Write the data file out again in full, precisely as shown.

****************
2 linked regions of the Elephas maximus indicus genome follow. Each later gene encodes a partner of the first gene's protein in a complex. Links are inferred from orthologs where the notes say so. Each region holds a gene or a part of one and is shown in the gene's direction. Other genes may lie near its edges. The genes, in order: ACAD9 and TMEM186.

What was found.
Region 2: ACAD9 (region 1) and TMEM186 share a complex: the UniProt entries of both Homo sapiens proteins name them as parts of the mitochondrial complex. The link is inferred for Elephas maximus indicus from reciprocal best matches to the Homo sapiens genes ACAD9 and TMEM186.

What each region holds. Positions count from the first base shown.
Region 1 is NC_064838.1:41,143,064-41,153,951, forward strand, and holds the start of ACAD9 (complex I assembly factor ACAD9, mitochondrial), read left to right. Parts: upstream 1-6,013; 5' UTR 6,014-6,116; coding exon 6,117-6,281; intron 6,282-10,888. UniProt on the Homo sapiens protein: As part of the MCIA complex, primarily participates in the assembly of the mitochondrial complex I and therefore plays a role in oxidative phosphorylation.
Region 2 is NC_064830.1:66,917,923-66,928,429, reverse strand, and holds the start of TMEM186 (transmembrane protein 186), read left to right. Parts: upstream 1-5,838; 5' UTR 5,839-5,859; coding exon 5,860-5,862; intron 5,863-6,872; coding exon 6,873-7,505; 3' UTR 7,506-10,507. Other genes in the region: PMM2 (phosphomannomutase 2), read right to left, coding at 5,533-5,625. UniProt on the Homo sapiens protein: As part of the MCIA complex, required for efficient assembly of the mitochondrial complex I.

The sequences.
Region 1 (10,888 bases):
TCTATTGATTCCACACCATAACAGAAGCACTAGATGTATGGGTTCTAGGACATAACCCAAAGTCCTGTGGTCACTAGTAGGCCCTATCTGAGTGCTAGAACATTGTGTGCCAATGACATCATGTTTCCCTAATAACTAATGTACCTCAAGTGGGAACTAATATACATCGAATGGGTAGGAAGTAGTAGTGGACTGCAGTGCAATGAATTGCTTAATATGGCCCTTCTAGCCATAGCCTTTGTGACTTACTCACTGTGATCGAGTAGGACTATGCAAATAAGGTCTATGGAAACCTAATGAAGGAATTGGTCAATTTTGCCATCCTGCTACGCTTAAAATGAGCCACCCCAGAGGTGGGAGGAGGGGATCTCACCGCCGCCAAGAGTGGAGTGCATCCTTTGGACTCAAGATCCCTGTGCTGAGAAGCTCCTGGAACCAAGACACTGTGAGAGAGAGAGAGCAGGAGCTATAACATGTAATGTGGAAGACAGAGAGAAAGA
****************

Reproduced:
2 linked regions of the Elephas maximus indicus genome follow. Each later gene encodes a partner of the first gene's protein in a complex. Links are inferred from orthologs where the notes say so. Each region holds a gene or a part of one and is shown in the gene's direction. Other genes may lie near its edges. The genes, in order: ACAD9 and TMEM186.

What was found.
Region 2: ACAD9 (region 1) and TMEM186 share a complex: the UniProt entries of both Homo sapiens proteins name them as parts of the mitochondrial complex. The link is inferred for Elephas maximus indicus from reciprocal best matches to the Homo sapiens genes ACAD9 and TMEM186.

What each region holds. Positions count from the first base shown.
Region 1 is NC_064838.1:41,143,064-41,153,951, forward strand, and holds the start of ACAD9 (complex I assembly factor ACAD9, mitochondrial), read left to right. Parts: upstream 1-6,013; 5' UTR 6,014-6,116; coding exon 6,117-6,281; intron 6,282-10,888. UniProt on the Homo sapiens protein: As part of the MCIA complex, primarily participates in the assembly of the mitochondrial complex I and therefore plays a role in oxidative phosphorylation.
Region 2 is NC_064830.1:66,917,923-66,928,429, reverse strand, and holds the start of TMEM186 (transmembrane protein 186), read left to right. Parts: upstream 1-5,838; 5' UTR 5,839-5,859; coding exon 5,860-5,862; intron 5,863-6,872; coding exon 6,873-7,505; 3' UTR 7,506-10,507. Other genes in the region: PMM2 (phosphomannomutase 2), read right to left, coding at 5,533-5,625. UniProt on the Homo sapiens protein: As part of the MCIA complex, required for efficient assembly of the mitochondrial complex I.

The sequences.
Region 1 (10,888 bases):
TCTATTGATTCCACACCATAACAGAAGCACTAGATGTATGGGTTCTAGGACATAACCCAAAGTCCTGTGGTCACTAGTAGGCCCTATCTGAGTGCTAGAACATTGTGTGCCAATGACATCATGTTTCCCTAATAACTAATGTACCTCAAGTGGGAACTAATATACATCGAATGGGTAGGAAGTAGTAGTGGACTGCAGTGCAATGAATTGCTTAATATGGCCCTTCTAGCCATAGCCTTTGTGACTTACTCACTGTGATCGAGTAGGACTATGCAAATAAGGTCTATGGAAACCTAATGAAGGAATTGGTCAATTTTGCCATCCTGCTACGCTTAAAATGAGCCACCCCAGAGGTGGGAGGAGGGGATCTCACCGCCGCCAAGAGTGGAGTGCATCCTTTGGACTCAAGATCCCTGTGCTGAGAAGCTCCTGGAACCAAGACACTGTGAGAGAGAGAGAGCAGGAGCTATAACATGTAATGTGGAAGACAGAGAGAAAGA